I interviewed two very informed, thoughtful and articulate authors this weekend at the Texas Book Festival, but before I get to them let me say that I was very proud of my native state this weekend. And I don’t have a lot of cause to say that in my day-to-day. But the Texas Book Festival is a literary gem, thought provoking, and a damn good time.
On Sunday, while I was taking care of business, I cut Bubba loose with a bit of change in his pocket, found him and hour and a half later with his nose in a novel freshly signed by the author, sitting in the front row of the cook book tent waiting for a demo on “Cooking from the Heart of Italy.” Awesome.
Of course, there was tons of more traditional “kid” fare. There were probably as many children’s authors present as any other genre. A great activity tent. We saw the Biscuit Brothers and Sara Hickman rocking the kids’ music tent. Families, mark your calendars for 2010. Clay Smith puts on a hell of a festival.
The Authors I Met
The last thing I need is about eight more things to be really worried about when it comes to my kids’ health and nutrition. You might expect a book like “Dangerous or Safe” to fan the flames of parental angst, but Cara Natterson sets out to do the exact opposite. She has read the research with trained eyes, and reports back that there may be less to worry about than you think.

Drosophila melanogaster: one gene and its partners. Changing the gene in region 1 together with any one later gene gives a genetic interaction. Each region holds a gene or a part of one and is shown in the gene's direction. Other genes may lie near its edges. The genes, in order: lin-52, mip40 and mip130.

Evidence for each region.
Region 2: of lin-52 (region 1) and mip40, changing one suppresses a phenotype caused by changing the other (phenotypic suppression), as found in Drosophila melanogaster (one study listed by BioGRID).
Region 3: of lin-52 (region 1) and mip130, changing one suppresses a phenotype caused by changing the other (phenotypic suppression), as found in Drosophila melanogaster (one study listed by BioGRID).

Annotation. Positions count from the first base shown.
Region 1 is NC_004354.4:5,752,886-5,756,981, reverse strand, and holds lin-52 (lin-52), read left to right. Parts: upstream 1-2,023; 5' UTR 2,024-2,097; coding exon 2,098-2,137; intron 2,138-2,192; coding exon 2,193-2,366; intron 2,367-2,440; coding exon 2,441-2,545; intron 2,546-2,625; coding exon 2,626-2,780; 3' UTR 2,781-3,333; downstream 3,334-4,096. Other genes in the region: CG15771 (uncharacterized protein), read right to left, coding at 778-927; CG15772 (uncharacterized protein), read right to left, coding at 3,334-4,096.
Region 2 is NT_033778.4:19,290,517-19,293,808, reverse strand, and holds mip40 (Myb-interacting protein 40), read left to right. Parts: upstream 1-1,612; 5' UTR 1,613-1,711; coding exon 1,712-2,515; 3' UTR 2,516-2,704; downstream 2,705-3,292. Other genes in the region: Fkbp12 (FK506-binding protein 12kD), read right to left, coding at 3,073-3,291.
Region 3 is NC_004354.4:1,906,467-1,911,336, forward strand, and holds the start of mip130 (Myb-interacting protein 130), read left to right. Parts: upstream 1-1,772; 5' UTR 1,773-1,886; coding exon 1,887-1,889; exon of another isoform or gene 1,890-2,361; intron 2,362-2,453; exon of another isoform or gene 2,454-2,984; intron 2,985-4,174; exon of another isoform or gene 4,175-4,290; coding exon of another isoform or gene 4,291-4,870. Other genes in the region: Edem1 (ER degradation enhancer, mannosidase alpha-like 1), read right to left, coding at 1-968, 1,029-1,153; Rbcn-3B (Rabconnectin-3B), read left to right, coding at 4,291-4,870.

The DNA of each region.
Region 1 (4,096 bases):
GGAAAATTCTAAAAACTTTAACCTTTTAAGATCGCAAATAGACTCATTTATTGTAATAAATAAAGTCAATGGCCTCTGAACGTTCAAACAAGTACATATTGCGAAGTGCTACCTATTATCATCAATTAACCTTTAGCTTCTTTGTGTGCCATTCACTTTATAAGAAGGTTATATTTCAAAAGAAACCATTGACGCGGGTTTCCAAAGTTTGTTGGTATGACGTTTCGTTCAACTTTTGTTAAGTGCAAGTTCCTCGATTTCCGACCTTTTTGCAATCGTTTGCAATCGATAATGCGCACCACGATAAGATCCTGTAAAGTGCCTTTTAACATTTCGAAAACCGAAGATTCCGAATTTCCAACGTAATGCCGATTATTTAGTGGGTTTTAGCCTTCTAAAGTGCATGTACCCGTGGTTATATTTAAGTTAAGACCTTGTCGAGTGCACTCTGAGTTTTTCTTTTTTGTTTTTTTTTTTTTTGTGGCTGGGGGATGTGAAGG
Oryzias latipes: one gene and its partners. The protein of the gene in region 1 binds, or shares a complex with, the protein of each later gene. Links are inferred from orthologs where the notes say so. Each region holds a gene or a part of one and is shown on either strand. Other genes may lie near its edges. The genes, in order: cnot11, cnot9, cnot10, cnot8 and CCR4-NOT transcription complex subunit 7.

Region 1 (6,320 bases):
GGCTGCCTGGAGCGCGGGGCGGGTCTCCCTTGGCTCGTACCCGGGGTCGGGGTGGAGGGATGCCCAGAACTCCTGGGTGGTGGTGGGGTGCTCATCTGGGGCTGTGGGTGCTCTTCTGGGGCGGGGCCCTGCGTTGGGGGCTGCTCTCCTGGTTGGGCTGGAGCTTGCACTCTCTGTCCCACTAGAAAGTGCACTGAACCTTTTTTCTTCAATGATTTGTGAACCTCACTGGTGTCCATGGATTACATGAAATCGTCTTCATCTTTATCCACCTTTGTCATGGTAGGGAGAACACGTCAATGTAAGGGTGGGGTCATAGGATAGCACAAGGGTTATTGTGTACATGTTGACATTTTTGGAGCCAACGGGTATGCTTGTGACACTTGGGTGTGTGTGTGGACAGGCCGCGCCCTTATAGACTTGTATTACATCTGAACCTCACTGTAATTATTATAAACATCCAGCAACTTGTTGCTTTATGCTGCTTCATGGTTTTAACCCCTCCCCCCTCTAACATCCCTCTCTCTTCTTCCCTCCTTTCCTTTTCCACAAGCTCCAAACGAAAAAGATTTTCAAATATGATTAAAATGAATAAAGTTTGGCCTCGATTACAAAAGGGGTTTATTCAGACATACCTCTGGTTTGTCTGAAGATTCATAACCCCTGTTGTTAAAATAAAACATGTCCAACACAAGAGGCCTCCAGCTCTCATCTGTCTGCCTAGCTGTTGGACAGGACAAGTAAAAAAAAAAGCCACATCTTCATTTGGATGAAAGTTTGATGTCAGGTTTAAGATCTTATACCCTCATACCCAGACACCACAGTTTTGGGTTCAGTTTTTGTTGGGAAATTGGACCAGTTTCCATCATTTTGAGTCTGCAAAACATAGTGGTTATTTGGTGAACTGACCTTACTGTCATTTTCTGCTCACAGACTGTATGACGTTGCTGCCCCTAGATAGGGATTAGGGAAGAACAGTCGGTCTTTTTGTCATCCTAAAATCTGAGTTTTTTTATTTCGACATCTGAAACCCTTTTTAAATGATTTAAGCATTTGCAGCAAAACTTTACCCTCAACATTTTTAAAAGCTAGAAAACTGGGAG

Overall, a conversation with Cara is a very reassuring thing. The only things that I could find that rattled her: cell phone radiation and contact sports. Helmets when talking on the phone may be in order. You’ll be able to check out our interview in just a couple of weeks.
Po Bronson “Nurtureshock: New Thinking About Children”
If you ever have a chance to hear Po Bronson and/or his co-author Ashley Merryman speak, get a sitter. Go. You will be challenged, informed, engaged and even entertained. The book takes 10 major social science findings that pertain to raising kids and presents each in an comprehensible and palatable form. Great storytelling. And plenty of actionable information. I can’t imagine anyone reading this book, or hearing these guys speak and not changing at least one thing about the way they parent.
Po and I had a great conversation about teaching kids about race, giving praise the right way, and consistent discipline on the steps of the State Capitol. That video will be up soon, as well.
In all, both of these books bring lots of useful information without veering over into “how-to” smarminess. These are both about interpreting the science in a way that parents can understand and utilize in the real world.
I’m adding both to Jeremy Adam Smith’s “Daddy Shift” and Tina Cassidy’s “Birth” on my Must Read Parenting Books list.
Keep an eye out for these videos.